The EU is going to play for time rather than rush to decide on British Prime Minister Boris Johnson’s reluctant request to delay Brexit again, diplomats with the bloc said after a 15-minute meeting yesterday.
The fractious British parliament on Saturday refused to vote on Johnson’s new Brexit withdrawal deal, a move that forced him to seek a third postponement of Britain’s departure from the bloc, which has been envisaged for Thursday next week.
At a rare Sunday meeting of ambassadors of the 27 states that will make up the EU after Brexit, the diplomats decided to forward Johnson’s deal to the European Parliament for its required approval.
Photo: Reuters / Led by Donkeys
The EU chamber sits in Strasbourg this week.
“We’re looking for more clarity towards the end of the week, hoping that by that time we will also see how things develop in London,” one senior EU diplomat said.
Another one added that the meeting was very brief: “No questions, no discussion. We are waiting.”
European Council President Donald Tusk on Saturday said he had received the extension request and he would now be consulting with EU capitals on how to react.
After the British parliament refused to endorse Johnson’s deal at the first time of asking on Saturday, Johnson sent a letter to the bloc requesting a delay, as required by a law passed earlier by parliament.
However, Johnson added another note in which he explained that he personally did not want the “deeply corrosive” postponement.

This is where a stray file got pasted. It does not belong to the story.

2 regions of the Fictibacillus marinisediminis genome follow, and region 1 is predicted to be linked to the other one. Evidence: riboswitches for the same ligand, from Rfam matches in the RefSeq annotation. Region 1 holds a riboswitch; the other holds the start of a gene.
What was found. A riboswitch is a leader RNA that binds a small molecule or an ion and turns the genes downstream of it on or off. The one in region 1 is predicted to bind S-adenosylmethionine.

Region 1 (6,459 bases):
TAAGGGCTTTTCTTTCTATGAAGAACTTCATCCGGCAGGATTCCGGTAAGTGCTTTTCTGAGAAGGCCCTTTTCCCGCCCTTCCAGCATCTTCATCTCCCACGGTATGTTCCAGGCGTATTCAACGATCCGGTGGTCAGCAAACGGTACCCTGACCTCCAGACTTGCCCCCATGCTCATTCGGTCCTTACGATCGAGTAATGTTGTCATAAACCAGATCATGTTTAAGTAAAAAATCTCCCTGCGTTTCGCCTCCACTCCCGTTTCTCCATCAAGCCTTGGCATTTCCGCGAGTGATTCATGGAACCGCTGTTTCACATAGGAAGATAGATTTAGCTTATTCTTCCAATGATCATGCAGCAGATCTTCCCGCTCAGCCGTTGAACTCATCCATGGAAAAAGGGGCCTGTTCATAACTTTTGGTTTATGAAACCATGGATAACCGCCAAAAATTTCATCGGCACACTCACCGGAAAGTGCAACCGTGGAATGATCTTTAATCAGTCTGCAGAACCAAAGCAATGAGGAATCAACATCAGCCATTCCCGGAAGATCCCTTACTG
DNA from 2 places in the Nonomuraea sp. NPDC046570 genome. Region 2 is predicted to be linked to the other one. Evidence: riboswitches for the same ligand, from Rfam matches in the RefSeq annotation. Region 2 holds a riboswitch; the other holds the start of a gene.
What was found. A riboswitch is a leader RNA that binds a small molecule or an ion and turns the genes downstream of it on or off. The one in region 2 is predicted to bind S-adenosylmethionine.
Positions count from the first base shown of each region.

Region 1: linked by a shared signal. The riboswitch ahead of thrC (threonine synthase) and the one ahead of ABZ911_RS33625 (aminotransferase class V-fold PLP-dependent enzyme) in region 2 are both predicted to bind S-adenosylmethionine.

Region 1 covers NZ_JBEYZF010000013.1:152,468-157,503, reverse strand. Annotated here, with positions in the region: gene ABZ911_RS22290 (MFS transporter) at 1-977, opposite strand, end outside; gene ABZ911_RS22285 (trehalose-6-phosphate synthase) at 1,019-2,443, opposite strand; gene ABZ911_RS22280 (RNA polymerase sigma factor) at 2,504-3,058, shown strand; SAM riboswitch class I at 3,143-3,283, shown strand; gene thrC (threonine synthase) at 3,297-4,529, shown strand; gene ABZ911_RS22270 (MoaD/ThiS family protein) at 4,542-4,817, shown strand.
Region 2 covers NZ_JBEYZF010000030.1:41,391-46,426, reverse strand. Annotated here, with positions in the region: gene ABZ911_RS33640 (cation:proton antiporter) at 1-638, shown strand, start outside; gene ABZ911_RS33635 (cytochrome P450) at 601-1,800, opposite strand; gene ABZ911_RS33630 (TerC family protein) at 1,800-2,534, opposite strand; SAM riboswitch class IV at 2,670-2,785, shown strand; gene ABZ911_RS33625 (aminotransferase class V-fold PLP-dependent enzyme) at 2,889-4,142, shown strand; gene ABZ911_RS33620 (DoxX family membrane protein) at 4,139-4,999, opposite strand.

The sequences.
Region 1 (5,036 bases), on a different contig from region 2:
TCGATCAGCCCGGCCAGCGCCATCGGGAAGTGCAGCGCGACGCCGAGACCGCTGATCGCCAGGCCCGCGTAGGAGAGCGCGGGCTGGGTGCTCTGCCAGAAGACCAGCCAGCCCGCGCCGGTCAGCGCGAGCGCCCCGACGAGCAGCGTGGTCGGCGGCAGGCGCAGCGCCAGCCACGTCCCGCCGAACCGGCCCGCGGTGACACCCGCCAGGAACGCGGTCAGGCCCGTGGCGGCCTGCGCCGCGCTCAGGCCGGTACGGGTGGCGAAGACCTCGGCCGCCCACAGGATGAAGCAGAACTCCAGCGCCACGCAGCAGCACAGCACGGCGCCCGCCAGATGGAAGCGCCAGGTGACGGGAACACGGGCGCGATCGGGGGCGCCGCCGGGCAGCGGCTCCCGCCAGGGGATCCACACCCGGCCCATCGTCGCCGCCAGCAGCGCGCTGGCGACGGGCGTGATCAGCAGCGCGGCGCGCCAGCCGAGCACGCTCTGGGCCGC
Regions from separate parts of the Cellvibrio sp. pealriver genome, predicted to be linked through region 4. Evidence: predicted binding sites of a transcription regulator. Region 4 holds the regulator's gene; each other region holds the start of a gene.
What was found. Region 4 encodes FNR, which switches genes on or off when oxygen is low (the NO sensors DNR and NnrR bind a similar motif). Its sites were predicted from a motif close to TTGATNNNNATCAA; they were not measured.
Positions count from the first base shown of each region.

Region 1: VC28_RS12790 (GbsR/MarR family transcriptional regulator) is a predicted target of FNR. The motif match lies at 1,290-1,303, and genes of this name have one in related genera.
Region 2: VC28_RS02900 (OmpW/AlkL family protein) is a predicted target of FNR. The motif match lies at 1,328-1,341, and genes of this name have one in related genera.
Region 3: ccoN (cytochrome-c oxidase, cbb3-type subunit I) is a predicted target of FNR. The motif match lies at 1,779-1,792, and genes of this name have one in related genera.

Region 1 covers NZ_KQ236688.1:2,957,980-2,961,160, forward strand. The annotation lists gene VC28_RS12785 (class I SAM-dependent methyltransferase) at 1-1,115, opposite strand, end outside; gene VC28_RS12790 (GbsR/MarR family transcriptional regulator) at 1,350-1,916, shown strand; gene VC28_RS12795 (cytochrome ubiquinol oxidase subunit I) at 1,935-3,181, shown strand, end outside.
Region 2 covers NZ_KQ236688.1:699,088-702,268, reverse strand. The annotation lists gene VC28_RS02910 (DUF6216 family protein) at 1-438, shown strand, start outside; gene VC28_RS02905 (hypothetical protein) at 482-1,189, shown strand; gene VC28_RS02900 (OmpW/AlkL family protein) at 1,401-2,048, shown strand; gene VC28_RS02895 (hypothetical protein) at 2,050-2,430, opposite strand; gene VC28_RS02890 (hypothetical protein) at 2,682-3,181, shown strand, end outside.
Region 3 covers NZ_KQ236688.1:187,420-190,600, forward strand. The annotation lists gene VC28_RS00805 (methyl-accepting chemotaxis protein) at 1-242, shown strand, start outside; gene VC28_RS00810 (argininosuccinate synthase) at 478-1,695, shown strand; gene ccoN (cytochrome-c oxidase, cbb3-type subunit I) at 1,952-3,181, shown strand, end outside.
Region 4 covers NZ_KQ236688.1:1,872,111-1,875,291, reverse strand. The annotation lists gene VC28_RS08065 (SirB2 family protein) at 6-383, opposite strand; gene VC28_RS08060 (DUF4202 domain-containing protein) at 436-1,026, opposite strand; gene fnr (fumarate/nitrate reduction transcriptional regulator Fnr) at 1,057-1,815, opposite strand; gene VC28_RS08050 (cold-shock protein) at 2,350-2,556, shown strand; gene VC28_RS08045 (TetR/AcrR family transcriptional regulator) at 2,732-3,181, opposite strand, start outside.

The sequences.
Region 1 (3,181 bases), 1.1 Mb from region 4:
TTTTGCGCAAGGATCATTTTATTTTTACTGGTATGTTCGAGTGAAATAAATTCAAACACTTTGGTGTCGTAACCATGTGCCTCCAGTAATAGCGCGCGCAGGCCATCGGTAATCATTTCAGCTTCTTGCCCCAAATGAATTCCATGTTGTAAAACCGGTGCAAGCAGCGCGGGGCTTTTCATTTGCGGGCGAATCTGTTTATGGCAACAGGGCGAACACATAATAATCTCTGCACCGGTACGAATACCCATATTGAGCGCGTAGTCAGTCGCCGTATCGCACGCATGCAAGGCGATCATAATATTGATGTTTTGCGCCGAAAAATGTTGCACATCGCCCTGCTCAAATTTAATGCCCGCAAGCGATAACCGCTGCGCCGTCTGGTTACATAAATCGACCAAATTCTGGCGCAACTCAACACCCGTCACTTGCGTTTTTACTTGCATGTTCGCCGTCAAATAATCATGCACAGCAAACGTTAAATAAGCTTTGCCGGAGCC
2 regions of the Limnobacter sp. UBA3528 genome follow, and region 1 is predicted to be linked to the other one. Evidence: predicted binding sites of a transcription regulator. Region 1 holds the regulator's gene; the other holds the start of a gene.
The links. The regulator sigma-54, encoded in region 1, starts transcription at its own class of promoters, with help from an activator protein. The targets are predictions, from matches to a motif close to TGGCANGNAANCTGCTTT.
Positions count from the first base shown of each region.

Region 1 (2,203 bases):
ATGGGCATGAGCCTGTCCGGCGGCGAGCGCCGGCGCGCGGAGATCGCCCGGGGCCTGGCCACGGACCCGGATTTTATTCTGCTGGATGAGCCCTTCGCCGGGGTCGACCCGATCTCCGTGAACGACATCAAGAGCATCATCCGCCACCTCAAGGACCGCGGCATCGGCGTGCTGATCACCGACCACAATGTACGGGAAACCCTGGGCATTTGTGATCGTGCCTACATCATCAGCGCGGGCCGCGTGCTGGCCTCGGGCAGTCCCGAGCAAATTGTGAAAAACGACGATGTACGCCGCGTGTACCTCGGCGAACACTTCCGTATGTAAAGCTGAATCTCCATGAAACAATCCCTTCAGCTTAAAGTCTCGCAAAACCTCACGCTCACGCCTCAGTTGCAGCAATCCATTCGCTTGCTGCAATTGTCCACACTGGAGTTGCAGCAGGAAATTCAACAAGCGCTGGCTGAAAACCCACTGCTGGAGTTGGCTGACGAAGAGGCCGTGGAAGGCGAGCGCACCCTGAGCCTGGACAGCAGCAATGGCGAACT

A third senior EU diplomat, noting that follow-up letter, said: “Either way you slice it, there’s a request for an extension there.”
“The political ball is in Westminster. In terms of the letters that’s with Donald Tusk,” the diplomat added. “Let’s see how things pan out over the next few days.”
“We need a ‘yes’ or a ‘no’ answer from Britain on #Brexit agreement. Political uncertainty has negative consequences for millions of families and businesses,” French Minister for European Affairs Amelie de said yesterday in a tweet.
Johnson’s government is to bring forward this week the domestic legislation needed to implement the divorce deal, with a first vote as soon as tomorrow.
However, it is also seeking a new yes-or-no vote today on approving the deal, although this may fall foul of parliamentary procedure.
The Labour Party has lambasted Johnson’s deal as a “sell-out” and on Saturday voted for the delay.
However, senior figures yesterday hinted that they could let it go through, subject to amendments including a second referendum pitting a divorce deal against remaining in the bloc.
Additional reporting by AFP
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